“Some things you must guard with care:
There are Rowans in the dooryard;
Rowans in the yard are sacred,
Rowan branches too are holy
And the leaves upon the branches -
And the berries even holier.
By their means a girl may learn,
A young woman may be guided
To affect her sweetheart’s feelings,
Even to command his heart.”
~ from ‘The Teaching of the Bride’ in ‘The Kalevala,’ Finland’s great epic poem
Late winter is a good time for dreaming up plans for springtime plantings. I’ve been wondering what type of tree or bush to plant near my front door to replace the Cedar that gave up the ghost last year. I’m leaning towards Mountain-ash, a tree very closely related to one known as Rowan in the Old World. Rowans are supposed to bring good fortune and repel negative energies, qualities that make them ideal plantings near the entrance to one’s home.
Referred to by the Celts as ‘Fid nan Druad’ or ‘wizard trees,’ Rowan Trees have been regarded by Northern Europeans as magical trees since ancient times. They are often found growing near ancient settlements, churchyards and henges (stone circles). A large number of Mountain-ash saplings, just the right size for transplanting, are presently growing towards the edge of my backyard.
Rowan Leaves & Hole - by Andy Goldsworthy
A Scottish superstition warns that it’s bad luck to cut down a Rowan Tree. Its wood was traditionally employed in the fabrication of walking sticks, coffins, crosses and wizards’ wands. The trees are associated with prophecy and creativity. Quickbeam, one of Tolkien’s Ents from the Lord of the Rings saga was a Rowan.
The name of Mountain-ash is misleading, since this tree is not a true Ash but rather a member of the Rose (Rosaceae) family of plants. Mountain-ash leaves are a favorite of White-tailed Deer, Moose, Fishers, Martens, Snowshoe Hares and Grouse. Squirrels, mice, voles, grouse, jays, robins, thrushes and waxwings all enjoy the berries. Fermented berries can be intoxicating to small animals. Years ago, I stopped to pick up a robin that had flown into my windshield while I was driving. Its mouth was full of Mountain-ash berries.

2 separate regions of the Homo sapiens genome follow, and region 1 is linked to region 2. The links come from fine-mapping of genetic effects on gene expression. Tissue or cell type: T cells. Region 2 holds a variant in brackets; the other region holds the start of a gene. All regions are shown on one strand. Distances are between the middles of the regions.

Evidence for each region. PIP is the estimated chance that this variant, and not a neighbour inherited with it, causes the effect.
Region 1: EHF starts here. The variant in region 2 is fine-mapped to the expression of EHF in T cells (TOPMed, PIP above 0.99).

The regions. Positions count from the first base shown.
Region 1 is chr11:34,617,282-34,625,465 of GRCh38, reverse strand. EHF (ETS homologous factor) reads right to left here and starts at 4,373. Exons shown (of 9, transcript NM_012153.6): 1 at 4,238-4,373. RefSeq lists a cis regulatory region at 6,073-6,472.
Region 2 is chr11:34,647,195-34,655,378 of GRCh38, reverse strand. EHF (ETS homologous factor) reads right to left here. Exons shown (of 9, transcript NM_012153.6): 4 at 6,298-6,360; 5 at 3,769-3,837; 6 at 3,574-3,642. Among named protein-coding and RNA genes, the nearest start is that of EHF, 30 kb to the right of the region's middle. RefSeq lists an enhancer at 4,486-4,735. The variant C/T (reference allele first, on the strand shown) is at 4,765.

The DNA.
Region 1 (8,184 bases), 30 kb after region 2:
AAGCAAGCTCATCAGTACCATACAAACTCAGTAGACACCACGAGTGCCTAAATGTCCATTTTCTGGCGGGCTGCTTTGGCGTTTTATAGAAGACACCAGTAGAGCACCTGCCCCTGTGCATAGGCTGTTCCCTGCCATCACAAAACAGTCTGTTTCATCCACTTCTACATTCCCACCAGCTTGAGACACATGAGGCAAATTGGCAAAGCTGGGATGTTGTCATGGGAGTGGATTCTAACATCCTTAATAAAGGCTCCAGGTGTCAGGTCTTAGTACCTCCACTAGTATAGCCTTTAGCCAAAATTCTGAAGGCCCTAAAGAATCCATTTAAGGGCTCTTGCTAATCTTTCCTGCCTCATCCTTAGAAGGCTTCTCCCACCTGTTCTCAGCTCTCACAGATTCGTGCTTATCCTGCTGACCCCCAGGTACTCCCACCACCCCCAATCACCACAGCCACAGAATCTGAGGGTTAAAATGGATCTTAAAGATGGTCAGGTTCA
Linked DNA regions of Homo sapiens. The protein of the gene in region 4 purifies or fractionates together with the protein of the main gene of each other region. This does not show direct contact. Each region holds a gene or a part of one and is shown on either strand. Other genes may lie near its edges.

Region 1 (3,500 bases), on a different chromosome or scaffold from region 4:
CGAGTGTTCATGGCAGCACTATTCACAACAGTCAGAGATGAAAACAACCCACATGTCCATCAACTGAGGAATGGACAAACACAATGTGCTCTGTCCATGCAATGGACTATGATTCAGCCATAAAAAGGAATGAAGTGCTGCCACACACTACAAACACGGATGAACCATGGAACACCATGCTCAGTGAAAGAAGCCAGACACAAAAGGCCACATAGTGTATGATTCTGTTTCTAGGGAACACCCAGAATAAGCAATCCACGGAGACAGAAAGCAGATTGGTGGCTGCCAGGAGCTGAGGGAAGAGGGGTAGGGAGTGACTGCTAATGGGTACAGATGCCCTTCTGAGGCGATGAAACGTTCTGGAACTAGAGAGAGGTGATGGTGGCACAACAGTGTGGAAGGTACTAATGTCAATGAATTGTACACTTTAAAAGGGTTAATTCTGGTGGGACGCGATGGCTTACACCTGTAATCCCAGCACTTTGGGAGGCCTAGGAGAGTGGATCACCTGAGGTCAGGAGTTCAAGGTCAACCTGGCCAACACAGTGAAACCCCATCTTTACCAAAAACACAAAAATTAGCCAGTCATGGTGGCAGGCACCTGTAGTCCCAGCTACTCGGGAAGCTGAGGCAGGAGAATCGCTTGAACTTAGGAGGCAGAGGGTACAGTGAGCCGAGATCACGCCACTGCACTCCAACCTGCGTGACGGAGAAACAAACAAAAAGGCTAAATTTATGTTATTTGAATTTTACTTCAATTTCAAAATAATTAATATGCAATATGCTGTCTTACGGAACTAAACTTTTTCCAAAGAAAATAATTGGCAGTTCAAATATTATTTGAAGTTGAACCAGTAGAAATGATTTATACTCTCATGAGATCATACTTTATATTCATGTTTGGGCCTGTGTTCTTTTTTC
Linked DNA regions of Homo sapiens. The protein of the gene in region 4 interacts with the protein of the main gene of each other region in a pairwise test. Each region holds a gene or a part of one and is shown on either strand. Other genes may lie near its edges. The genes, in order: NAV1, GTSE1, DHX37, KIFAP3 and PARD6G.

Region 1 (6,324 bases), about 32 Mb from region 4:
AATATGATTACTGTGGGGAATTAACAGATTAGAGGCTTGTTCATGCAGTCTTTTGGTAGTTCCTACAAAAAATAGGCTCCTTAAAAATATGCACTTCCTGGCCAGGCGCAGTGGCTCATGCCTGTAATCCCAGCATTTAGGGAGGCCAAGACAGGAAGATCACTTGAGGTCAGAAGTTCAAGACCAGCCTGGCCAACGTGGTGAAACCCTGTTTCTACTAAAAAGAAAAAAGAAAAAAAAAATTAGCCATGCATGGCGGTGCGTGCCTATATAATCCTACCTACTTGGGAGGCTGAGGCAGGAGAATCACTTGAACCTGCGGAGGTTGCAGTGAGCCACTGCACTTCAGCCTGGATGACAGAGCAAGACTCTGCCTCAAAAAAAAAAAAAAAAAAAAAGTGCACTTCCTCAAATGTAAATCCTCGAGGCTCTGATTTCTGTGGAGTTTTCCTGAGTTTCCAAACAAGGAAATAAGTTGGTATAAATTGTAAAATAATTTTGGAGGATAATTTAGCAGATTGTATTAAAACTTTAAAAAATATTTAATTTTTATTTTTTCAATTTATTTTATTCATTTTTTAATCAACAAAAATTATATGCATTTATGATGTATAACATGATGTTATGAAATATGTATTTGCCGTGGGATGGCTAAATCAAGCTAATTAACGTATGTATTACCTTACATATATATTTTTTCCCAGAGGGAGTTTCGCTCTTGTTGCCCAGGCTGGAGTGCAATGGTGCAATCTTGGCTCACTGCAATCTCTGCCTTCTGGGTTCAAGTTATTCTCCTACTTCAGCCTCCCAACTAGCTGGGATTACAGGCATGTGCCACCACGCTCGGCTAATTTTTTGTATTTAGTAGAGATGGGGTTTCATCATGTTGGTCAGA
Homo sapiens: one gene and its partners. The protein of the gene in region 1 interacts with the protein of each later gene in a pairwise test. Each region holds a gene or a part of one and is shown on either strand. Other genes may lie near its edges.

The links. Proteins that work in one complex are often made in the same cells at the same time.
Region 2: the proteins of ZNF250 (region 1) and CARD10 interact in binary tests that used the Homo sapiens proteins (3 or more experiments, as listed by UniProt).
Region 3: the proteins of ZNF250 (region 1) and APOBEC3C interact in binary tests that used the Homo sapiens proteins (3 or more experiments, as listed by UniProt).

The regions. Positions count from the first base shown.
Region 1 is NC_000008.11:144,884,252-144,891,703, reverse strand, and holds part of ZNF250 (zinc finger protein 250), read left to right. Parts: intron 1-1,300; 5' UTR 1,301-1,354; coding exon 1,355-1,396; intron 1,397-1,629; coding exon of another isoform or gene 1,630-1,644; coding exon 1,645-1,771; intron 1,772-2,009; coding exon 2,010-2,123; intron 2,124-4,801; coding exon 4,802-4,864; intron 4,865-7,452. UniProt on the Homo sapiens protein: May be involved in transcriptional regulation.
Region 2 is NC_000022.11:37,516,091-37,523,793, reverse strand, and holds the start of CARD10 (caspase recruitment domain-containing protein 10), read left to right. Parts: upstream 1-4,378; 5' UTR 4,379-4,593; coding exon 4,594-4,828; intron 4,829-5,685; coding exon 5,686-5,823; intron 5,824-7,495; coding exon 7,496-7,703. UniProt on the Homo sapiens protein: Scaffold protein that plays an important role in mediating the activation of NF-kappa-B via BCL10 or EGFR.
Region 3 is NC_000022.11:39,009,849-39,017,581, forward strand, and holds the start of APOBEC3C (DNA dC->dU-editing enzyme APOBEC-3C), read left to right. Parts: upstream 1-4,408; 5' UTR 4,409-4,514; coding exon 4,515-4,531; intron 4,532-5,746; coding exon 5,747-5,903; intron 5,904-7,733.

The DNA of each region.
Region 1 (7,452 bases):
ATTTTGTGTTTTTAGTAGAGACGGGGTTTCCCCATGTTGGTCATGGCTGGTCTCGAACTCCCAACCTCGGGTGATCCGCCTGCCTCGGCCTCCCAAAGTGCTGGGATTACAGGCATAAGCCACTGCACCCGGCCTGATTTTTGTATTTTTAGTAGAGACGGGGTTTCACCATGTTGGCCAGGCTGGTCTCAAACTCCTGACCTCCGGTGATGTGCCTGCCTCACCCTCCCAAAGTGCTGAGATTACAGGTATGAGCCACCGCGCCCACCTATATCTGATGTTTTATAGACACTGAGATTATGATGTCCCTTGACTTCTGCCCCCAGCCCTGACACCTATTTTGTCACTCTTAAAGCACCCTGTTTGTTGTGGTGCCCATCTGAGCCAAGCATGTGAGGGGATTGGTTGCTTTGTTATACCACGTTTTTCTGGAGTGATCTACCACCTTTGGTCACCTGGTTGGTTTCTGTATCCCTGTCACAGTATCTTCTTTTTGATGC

I’ve yet to figure out exactly why the above lines from the Kalevala say that a young woman can affect her sweetheart’s feelings through the use of Rowan berries. Certainly any food or wine prepared with care and a loving heart will inspire good feelings, especially today, St. Valentine’s Day.
For anyone who has access to rowanberries and is curious about their possible ‘love-potion effect,’ here is a recipe for rowan jelly that I found in Pamela Michaels’ cookbook All Good Things Around Us.
Rowanberries make a light red jelly with a sharp flavour that goes beautifully with venison or game, as well as with lamb and pork. You can make the jelly with green cooking apples, but crab apples give the best flavour.
1-1/2 kilos / 4 lbs rowan berries + 1 kilo / 3 lbs crab apples + water + sugar
Wash the berries and strip them from their stalks, wash the crab apples, cut them in half and nick out any bad bits. Put both fruits in a large pan, add enough water to barely cover, bring to the boil and cook for about 20 minutes until the fruit is soft and pulpy. Pour into a jelly bag or double thickness of muslin and drip overnight. Measure the juice into a pan and add 400 g / 2 cups / 1 lb sugar for each 500 ml /2-1/2 cups / pint of juice, heat slowly, stirring until the sugar has dissolved, then boil rapidly for about 7-10 minutes until the liquid jells when dripped on to a cold saucer. Skim and pour into warm dry jars, cover with waxed circles while hot, seal with cellophane covers when cold.
For more information about Rowan trees, see:
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